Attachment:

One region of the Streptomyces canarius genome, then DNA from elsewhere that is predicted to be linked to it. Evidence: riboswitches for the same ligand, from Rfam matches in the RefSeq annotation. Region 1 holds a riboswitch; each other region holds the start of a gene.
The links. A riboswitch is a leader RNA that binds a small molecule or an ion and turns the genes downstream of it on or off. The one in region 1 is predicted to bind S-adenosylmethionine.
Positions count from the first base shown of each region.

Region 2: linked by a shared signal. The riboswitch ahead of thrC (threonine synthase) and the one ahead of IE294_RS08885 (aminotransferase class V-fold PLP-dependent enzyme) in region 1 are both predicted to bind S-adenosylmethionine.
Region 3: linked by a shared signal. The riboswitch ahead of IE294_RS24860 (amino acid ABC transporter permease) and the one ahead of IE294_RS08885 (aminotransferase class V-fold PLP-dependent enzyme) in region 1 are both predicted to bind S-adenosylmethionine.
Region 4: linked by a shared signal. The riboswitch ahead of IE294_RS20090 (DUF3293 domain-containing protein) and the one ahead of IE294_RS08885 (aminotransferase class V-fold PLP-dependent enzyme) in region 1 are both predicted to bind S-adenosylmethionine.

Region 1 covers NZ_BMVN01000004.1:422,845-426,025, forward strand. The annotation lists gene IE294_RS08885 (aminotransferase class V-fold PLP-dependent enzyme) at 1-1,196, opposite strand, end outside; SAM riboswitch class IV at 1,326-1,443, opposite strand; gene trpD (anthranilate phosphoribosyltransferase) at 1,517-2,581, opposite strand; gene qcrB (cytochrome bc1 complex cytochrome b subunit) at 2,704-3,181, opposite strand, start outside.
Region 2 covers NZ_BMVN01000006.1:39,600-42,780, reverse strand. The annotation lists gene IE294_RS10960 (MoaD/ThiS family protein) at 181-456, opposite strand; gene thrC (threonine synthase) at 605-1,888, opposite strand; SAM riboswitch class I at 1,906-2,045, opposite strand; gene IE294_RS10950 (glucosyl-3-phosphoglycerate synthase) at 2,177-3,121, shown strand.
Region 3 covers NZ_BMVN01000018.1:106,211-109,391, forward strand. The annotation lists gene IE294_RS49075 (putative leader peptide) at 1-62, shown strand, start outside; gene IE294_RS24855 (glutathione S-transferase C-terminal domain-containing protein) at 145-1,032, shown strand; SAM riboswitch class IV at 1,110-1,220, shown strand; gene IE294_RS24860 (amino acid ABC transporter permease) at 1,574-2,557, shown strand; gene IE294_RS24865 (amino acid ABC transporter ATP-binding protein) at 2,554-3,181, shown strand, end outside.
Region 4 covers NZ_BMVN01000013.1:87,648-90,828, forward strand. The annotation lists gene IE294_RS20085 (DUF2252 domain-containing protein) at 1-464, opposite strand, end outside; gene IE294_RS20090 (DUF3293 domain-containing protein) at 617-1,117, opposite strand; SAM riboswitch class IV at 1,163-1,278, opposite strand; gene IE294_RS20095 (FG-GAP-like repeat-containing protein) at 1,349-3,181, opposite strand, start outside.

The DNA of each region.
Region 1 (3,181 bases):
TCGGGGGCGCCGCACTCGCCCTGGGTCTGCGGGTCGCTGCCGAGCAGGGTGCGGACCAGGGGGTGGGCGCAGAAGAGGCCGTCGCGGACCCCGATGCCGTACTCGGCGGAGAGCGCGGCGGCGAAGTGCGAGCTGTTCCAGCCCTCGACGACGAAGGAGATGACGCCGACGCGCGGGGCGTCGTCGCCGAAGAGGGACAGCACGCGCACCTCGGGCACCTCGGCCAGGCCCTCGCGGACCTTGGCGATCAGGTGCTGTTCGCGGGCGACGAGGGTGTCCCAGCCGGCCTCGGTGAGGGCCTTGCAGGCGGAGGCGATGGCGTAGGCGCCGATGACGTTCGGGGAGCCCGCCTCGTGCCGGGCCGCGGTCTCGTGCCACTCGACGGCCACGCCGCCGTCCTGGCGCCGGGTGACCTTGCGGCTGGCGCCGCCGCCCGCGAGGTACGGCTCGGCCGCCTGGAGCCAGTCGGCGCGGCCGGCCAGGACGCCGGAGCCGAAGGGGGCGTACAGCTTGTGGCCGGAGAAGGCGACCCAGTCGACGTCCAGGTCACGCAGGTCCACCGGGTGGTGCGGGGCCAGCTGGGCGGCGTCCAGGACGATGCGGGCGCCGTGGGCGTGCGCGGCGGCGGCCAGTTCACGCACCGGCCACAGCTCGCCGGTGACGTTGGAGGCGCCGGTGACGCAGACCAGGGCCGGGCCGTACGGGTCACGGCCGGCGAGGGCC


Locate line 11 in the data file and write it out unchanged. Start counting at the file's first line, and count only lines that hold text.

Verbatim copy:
The DNA of each region.